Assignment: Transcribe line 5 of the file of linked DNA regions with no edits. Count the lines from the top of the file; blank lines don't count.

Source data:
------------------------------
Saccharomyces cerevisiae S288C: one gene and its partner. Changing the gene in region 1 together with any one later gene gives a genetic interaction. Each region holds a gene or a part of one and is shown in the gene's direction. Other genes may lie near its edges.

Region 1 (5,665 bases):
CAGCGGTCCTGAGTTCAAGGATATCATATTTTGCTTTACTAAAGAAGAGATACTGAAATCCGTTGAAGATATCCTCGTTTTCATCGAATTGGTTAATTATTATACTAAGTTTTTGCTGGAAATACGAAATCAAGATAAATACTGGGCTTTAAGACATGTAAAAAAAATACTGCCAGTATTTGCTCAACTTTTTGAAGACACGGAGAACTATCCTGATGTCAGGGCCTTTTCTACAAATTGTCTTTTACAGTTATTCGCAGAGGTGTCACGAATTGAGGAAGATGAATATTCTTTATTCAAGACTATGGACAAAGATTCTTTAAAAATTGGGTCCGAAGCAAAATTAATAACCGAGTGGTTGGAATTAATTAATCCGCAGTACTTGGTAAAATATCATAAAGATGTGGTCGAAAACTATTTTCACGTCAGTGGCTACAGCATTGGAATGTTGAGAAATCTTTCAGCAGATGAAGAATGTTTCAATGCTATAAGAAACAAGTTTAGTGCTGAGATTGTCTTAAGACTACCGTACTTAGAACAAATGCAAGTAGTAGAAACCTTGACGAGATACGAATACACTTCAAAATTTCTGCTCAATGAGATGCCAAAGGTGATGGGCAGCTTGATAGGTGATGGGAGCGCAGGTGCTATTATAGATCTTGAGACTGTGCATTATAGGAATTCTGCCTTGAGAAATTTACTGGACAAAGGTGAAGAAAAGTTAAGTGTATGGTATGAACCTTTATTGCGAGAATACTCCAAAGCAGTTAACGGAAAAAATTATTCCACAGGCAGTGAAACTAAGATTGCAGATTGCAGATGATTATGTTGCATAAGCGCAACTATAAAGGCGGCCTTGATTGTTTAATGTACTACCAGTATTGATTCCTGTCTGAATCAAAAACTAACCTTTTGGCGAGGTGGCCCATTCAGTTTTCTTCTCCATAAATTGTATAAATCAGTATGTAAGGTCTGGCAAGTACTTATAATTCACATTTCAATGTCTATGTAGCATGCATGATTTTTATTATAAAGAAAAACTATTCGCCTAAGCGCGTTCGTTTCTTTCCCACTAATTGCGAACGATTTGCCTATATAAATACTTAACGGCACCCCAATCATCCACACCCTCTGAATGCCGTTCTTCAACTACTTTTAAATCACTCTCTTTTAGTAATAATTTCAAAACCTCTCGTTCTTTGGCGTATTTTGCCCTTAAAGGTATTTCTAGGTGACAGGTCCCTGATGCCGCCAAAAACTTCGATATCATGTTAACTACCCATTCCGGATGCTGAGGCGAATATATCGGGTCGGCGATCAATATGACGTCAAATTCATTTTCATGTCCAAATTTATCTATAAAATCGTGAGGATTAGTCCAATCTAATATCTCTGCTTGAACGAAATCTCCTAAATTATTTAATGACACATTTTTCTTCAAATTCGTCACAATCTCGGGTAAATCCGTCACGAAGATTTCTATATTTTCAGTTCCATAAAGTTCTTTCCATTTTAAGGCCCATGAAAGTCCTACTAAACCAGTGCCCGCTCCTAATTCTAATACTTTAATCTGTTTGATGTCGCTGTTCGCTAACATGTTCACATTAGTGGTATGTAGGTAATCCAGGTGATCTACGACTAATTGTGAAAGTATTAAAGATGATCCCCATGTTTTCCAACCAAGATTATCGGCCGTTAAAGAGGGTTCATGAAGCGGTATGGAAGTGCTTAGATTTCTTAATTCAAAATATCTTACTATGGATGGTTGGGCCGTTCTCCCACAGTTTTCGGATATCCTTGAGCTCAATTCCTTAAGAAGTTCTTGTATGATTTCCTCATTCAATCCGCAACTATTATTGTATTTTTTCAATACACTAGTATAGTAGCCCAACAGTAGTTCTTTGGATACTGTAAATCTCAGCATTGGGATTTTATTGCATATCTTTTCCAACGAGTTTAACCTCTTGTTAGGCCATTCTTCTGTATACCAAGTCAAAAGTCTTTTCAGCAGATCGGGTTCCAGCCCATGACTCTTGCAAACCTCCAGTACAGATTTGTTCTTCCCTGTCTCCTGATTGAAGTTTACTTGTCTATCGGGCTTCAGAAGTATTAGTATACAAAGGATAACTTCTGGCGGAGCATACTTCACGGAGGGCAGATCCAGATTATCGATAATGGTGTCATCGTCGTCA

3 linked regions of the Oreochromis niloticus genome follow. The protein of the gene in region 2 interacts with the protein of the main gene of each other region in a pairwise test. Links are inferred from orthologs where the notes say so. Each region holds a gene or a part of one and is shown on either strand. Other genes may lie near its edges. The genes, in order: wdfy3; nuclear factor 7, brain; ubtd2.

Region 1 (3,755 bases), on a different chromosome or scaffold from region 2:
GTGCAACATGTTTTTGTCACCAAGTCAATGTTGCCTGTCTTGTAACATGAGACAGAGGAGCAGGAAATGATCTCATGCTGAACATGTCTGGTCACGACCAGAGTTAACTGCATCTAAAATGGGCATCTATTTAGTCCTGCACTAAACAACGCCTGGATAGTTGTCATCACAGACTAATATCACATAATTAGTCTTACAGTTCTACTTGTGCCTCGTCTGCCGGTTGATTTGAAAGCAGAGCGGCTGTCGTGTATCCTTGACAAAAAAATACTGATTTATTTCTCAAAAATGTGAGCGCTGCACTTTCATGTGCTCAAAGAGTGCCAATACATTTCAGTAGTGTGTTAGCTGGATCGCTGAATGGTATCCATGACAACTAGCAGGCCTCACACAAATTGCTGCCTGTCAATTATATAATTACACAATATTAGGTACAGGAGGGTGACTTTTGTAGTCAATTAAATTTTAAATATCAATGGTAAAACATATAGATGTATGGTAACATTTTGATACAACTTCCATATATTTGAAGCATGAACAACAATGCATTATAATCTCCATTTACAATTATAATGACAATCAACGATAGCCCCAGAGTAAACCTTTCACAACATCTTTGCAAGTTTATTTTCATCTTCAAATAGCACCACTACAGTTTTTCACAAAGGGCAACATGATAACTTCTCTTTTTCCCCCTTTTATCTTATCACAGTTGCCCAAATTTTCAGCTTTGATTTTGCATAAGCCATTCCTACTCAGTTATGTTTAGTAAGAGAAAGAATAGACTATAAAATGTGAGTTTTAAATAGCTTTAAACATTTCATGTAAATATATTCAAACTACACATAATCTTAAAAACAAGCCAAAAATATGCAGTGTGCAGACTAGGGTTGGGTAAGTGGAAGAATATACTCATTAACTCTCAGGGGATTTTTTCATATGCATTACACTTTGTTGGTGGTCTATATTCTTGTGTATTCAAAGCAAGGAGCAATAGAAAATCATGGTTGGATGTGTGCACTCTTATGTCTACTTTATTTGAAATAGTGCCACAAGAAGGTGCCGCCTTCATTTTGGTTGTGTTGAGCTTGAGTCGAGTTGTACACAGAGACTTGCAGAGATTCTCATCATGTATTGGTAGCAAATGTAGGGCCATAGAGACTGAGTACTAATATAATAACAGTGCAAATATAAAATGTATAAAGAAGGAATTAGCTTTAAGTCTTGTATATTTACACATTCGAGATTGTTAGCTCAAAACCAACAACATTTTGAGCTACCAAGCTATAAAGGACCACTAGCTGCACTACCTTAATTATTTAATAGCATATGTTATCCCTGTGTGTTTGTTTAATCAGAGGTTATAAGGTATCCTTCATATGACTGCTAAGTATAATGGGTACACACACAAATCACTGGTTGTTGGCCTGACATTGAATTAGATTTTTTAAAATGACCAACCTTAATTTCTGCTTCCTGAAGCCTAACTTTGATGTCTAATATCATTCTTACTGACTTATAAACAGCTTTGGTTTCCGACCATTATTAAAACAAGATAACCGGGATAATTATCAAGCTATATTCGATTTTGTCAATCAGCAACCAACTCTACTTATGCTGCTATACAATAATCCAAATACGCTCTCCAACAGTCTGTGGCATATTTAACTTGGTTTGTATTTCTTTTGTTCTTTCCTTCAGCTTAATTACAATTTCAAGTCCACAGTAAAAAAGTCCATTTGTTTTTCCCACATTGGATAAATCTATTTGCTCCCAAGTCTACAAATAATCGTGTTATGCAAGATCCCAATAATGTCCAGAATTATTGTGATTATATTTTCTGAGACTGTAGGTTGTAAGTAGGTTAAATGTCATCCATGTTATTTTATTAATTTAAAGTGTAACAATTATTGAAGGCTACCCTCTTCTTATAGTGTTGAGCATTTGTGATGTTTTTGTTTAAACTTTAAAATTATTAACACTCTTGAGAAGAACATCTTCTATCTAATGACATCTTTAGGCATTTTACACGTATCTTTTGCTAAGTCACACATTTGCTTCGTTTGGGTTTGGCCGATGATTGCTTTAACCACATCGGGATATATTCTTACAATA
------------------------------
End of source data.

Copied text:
Region 1 (3,755 bases), on a different chromosome or scaffold from region 2: